Lego said sales growth will slow next year as the Danish krone's advance clips gains in the US and Asia.
Revenue will rise four per cent to five per cent next year, compared with the 12 per cent growth anticipated for 2008, Chief Executive Officer Joergen Vig Knudstorp said.
The krone's appreciation against sterling the dollar and the yen has lopped three to four percentage points off revenue growth so far this year, he said.
"This year is unusual,'" Knudstorp said. "It's not a natural growth rate. A steady five per cent is a natural rate. If I can sustain that over a 10-year period, I would be very happy."
The firm raised its forecast for 2008 sales growth last month after first-half profit more than doubled, helped by US demand for Indiana Jones-themed sets of its plastic building bricks.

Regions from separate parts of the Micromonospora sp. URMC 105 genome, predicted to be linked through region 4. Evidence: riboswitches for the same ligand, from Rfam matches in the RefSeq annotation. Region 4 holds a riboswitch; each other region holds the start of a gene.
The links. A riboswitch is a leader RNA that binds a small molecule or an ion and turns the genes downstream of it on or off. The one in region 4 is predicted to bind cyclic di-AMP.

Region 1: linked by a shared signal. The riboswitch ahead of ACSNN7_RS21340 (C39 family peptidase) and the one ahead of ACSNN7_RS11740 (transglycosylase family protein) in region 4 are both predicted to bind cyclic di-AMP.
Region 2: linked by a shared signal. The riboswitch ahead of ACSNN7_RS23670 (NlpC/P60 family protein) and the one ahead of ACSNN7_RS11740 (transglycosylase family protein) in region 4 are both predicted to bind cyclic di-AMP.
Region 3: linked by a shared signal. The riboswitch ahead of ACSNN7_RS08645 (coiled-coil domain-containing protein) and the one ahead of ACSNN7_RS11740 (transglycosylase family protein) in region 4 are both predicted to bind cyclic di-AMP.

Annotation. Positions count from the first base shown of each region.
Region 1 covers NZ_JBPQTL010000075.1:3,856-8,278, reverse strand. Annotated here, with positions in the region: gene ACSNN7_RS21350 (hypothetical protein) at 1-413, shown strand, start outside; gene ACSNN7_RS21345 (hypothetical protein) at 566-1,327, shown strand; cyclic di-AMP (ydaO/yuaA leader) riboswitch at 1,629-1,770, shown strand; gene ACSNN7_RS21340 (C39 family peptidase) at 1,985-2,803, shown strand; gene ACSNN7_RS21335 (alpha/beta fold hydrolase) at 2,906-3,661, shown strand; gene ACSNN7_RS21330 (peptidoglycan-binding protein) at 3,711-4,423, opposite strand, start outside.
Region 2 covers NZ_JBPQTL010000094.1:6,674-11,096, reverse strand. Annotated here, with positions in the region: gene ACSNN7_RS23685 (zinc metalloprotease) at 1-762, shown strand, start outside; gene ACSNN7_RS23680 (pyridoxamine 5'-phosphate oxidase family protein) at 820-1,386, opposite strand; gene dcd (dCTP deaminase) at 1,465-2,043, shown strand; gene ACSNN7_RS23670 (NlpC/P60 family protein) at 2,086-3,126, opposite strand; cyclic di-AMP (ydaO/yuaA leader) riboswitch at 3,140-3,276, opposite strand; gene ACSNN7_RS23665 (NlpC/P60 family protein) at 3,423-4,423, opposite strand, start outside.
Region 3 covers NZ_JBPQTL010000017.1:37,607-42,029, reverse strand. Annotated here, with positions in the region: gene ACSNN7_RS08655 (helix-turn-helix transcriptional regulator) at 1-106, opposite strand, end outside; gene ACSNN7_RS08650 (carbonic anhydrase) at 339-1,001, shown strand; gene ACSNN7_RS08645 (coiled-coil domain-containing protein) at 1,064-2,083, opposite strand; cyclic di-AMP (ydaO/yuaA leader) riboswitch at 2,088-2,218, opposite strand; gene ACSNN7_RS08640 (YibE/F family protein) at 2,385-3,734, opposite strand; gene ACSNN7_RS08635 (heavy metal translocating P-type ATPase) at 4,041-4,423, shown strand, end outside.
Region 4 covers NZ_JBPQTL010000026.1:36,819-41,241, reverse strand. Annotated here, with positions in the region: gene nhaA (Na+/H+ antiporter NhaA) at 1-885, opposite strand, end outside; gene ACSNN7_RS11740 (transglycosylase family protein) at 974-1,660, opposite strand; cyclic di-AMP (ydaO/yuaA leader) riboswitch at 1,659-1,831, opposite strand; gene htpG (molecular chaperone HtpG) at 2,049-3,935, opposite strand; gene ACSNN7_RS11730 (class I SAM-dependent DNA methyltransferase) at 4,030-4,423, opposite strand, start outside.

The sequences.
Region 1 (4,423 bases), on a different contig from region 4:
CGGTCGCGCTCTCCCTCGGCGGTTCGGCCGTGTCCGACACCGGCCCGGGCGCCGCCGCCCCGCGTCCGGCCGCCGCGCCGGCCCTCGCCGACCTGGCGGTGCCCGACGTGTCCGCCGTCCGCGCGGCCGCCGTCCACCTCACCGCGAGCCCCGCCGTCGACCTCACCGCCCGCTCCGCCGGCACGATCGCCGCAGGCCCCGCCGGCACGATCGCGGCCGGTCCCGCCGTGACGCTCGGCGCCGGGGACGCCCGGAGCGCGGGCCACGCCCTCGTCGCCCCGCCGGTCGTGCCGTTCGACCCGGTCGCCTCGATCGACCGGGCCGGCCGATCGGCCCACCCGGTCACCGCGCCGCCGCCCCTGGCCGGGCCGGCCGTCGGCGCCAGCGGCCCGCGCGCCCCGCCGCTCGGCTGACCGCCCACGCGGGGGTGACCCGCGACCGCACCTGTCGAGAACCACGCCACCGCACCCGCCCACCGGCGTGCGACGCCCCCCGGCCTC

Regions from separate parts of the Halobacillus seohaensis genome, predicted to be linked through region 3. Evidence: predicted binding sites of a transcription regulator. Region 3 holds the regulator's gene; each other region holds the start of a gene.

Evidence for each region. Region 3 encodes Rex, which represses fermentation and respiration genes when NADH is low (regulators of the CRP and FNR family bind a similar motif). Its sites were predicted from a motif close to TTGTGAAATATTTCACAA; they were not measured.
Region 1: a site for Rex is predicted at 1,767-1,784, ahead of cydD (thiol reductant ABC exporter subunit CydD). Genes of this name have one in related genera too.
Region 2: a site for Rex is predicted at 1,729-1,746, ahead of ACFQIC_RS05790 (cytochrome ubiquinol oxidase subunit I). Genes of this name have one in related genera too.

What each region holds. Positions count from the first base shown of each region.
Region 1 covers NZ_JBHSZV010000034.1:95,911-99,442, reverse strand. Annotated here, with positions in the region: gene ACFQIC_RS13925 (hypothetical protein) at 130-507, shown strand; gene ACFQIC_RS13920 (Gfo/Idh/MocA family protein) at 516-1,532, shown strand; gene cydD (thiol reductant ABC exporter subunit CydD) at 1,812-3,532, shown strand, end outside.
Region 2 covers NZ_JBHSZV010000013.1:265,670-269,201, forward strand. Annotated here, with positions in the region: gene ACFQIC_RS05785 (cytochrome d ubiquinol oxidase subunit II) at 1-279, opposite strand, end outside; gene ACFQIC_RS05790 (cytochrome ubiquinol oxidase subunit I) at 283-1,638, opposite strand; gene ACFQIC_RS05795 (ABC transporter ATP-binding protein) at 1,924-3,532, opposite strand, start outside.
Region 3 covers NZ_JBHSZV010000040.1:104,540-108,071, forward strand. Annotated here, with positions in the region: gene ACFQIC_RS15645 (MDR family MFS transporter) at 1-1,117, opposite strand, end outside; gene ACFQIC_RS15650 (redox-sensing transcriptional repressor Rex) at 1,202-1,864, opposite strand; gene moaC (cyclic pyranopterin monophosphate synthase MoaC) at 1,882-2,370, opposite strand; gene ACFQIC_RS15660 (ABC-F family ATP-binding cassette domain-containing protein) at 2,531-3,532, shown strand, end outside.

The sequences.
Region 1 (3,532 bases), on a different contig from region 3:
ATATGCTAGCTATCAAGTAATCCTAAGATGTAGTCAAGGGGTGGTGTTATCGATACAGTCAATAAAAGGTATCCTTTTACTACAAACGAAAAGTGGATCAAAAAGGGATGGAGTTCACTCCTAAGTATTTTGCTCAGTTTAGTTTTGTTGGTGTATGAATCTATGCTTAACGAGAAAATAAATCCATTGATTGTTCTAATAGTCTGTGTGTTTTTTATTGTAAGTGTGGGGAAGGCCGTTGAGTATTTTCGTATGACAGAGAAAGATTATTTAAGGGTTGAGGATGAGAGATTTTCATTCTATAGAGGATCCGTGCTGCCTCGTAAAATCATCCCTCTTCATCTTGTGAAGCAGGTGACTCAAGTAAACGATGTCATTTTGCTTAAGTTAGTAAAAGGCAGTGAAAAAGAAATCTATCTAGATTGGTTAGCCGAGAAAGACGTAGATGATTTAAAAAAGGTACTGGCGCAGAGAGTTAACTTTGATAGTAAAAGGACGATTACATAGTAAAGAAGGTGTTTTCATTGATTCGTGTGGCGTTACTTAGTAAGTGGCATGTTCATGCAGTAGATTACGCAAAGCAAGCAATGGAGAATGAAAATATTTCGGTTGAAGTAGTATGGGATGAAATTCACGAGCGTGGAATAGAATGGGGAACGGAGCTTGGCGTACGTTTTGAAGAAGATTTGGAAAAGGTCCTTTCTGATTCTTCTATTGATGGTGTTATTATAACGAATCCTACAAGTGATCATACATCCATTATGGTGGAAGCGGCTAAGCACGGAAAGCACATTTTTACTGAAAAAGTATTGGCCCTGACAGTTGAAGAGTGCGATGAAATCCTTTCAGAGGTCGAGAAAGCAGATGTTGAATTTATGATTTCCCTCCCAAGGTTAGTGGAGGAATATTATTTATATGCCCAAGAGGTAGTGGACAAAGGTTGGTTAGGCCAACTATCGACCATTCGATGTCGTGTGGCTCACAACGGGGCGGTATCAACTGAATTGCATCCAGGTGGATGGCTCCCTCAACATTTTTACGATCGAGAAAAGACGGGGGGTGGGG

Lego generated 30 per cent of sales in North America, Australia, New Zealand and the UK in 2007, and about 27 per cent in Scandinavia, the Benelux countries, eastern Europe and Asia.
Sales generated in local currency lose in value when translated back into Lego's main currency, the Danish krone. Lego has forecast sales of 9 billion kroner ($1.8 billion) this year.
"We're quite optimistic about this year,'' he said. "We are aware that macroeconomics are not moving in the right direction, but we have the right product portfolio."
Knudstorp forecast growth of at least 50 percent over the next seven years in China and said the toymaker wants to scale up in Mexico, Latin America and India. The company aims to increase its US market share by one percentage point to four per cent over the next five to seven years, he said.